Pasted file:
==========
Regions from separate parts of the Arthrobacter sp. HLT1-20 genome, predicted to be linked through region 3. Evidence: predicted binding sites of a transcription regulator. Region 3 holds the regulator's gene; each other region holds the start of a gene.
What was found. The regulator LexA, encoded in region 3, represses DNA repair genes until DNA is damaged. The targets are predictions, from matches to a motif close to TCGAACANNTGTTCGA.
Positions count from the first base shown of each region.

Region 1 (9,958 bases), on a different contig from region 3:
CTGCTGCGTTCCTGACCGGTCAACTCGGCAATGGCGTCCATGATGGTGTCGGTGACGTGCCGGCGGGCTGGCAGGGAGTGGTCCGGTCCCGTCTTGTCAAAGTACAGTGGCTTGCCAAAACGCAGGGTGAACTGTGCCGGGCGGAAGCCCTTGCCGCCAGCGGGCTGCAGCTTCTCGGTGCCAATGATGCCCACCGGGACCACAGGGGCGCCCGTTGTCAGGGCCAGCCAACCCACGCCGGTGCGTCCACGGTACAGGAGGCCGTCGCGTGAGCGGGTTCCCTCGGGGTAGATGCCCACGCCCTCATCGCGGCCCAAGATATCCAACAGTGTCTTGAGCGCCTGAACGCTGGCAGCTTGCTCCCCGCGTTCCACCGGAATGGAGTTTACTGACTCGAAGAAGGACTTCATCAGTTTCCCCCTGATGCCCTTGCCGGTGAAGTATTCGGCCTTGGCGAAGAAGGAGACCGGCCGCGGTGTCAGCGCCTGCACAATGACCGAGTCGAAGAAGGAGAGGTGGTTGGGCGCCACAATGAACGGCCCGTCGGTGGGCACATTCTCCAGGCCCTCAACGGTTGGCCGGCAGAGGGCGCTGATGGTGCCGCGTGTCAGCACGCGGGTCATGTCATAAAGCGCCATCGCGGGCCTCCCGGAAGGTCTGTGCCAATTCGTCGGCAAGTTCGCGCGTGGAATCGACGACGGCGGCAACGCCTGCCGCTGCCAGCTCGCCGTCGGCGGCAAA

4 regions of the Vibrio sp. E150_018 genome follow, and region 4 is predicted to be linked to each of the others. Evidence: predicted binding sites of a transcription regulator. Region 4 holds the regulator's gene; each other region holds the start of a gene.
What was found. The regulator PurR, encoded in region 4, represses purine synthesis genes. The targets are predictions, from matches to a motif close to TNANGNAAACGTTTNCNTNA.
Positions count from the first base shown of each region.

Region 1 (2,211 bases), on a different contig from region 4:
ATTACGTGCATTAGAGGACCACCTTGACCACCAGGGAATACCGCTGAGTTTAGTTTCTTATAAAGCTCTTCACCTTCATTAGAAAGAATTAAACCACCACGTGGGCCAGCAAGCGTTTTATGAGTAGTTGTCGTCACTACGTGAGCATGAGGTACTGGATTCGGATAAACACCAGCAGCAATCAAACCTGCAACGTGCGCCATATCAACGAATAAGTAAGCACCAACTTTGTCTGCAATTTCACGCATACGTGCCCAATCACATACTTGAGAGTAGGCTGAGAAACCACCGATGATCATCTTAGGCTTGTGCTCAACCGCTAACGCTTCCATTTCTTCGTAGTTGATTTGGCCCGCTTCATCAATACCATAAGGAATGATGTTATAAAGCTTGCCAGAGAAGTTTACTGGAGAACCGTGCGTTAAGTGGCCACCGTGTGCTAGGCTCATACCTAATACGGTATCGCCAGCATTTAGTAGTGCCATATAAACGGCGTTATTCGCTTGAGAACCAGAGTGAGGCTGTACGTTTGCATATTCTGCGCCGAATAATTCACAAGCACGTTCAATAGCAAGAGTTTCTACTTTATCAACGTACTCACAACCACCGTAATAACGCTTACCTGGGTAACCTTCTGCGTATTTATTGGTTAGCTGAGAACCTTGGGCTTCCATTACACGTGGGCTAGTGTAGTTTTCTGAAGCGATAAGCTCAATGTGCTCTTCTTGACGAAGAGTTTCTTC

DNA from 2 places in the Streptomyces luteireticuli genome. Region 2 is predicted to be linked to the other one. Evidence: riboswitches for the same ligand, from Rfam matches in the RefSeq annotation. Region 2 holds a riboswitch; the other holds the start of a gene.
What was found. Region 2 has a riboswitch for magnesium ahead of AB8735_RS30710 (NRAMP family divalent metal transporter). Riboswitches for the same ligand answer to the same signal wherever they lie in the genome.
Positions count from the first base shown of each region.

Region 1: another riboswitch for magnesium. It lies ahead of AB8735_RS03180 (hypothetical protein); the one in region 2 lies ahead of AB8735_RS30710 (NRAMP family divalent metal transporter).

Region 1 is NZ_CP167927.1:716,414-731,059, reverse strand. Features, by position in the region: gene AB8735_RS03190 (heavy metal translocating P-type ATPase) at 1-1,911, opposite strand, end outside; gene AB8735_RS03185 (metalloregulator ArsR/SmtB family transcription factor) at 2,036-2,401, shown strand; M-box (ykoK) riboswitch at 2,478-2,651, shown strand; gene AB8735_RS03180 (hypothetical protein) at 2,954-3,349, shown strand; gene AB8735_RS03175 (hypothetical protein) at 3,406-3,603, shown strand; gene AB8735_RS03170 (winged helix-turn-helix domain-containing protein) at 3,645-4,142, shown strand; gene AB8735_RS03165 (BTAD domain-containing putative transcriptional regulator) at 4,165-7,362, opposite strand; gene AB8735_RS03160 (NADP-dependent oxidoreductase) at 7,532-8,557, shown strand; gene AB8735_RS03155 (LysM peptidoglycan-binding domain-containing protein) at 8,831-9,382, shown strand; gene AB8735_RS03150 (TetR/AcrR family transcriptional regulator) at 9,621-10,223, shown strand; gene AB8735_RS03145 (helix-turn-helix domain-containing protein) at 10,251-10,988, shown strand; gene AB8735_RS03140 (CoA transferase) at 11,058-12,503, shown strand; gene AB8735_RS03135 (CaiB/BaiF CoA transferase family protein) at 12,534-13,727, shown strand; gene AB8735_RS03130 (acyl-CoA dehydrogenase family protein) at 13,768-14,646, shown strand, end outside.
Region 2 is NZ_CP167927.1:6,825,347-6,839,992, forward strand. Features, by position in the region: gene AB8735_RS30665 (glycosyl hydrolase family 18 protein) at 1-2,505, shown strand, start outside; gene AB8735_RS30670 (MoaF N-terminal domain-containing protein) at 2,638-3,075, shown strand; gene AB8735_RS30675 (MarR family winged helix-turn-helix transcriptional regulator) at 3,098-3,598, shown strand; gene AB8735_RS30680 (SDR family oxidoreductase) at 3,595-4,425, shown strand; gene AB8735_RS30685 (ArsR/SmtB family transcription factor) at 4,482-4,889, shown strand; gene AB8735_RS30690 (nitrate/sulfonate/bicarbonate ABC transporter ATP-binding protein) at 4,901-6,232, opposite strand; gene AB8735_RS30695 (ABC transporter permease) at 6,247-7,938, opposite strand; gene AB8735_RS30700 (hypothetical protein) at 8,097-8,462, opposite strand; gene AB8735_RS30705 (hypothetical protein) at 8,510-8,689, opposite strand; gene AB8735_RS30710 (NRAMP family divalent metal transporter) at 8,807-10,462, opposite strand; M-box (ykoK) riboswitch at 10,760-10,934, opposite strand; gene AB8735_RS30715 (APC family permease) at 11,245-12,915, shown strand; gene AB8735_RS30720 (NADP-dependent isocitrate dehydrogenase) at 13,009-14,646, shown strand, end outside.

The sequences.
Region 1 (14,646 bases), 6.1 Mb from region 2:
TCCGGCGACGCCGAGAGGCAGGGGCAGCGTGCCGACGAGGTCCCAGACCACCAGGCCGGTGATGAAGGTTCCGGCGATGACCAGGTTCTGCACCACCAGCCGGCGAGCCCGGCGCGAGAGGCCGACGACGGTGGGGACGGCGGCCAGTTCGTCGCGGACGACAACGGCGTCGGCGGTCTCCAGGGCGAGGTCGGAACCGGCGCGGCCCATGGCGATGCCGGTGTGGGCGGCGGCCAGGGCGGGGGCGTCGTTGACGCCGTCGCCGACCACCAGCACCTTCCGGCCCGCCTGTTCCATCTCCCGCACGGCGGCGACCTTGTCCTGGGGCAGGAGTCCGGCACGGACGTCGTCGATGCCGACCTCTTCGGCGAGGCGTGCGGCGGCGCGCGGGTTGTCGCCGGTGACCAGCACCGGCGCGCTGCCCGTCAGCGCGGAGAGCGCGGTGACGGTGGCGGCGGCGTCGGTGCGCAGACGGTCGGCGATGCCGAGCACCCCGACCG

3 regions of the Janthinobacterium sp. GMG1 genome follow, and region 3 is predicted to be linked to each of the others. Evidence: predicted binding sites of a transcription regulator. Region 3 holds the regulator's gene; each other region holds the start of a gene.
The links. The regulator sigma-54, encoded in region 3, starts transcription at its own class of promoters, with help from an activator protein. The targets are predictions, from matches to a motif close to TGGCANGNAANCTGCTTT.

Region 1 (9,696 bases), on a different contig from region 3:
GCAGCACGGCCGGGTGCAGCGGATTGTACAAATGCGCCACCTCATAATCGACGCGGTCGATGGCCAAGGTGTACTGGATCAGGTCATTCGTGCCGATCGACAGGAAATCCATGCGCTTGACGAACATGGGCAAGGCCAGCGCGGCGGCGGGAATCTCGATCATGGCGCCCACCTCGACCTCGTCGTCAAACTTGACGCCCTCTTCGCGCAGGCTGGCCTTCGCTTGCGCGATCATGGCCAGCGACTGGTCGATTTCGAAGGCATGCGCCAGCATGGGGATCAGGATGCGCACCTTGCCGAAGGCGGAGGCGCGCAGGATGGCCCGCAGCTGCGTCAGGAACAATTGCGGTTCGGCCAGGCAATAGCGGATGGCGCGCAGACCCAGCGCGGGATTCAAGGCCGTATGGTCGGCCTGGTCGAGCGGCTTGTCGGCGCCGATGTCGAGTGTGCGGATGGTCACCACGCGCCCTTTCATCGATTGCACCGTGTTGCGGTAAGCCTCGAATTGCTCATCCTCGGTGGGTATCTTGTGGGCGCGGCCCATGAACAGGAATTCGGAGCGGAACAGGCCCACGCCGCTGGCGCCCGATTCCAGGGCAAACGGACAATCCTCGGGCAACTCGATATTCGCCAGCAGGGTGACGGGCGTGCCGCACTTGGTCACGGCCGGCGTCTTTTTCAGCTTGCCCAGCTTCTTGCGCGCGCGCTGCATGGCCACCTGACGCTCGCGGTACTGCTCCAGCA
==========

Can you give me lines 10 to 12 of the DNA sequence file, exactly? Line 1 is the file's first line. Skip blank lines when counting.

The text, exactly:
ATTACGTGCATTAGAGGACCACCTTGACCACCAGGGAATACCGCTGAGTTTAGTTTCTTATAAAGCTCTTCACCTTCATTAGAAAGAATTAAACCACCACGTGGGCCAGCAAGCGTTTTATGAGTAGTTGTCGTCACTACGTGAGCATGAGGTACTGGATTCGGATAAACACCAGCAGCAATCAAACCTGCAACGTGCGCCATATCAACGAATAAGTAAGCACCAACTTTGTCTGCAATTTCACGCATACGTGCCCAATCACATACTTGAGAGTAGGCTGAGAAACCACCGATGATCATCTTAGGCTTGTGCTCAACCGCTAACGCTTCCATTTCTTCGTAGTTGATTTGGCCCGCTTCATCAATACCATAAGGAATGATGTTATAAAGCTTGCCAGAGAAGTTTACTGGAGAACCGTGCGTTAAGTGGCCACCGTGTGCTAGGCTCATACCTAATACGGTATCGCCAGCATTTAGTAGTGCCATATAAACGGCGTTATTCGCTTGAGAACCAGAGTGAGGCTGTACGTTTGCATATTCTGCGCCGAATAATTCACAAGCACGTTCAATAGCAAGAGTTTCTACTTTATCAACGTACTCACAACCACCGTAATAACGCTTACCTGGGTAACCTTCTGCGTATTTATTGGTTAGCTGAGAACCTTGGGCTTCCATTACACGTGGGCTAGTGTAGTTTTCTGAAGCGATAAGCTCAATGTGCTCTTCTTGACGAAGAGTTTCTTC

DNA from 2 places in the Streptomyces luteireticuli genome. Region 2 is predicted to be linked to the other one. Evidence: riboswitches for the same ligand, from Rfam matches in the RefSeq annotation. Region 2 holds a riboswitch; the other holds the start of a gene.
What was found. Region 2 has a riboswitch for magnesium ahead of AB8735_RS30710 (NRAMP family divalent metal transporter). Riboswitches for the same ligand answer to the same signal wherever they lie in the genome.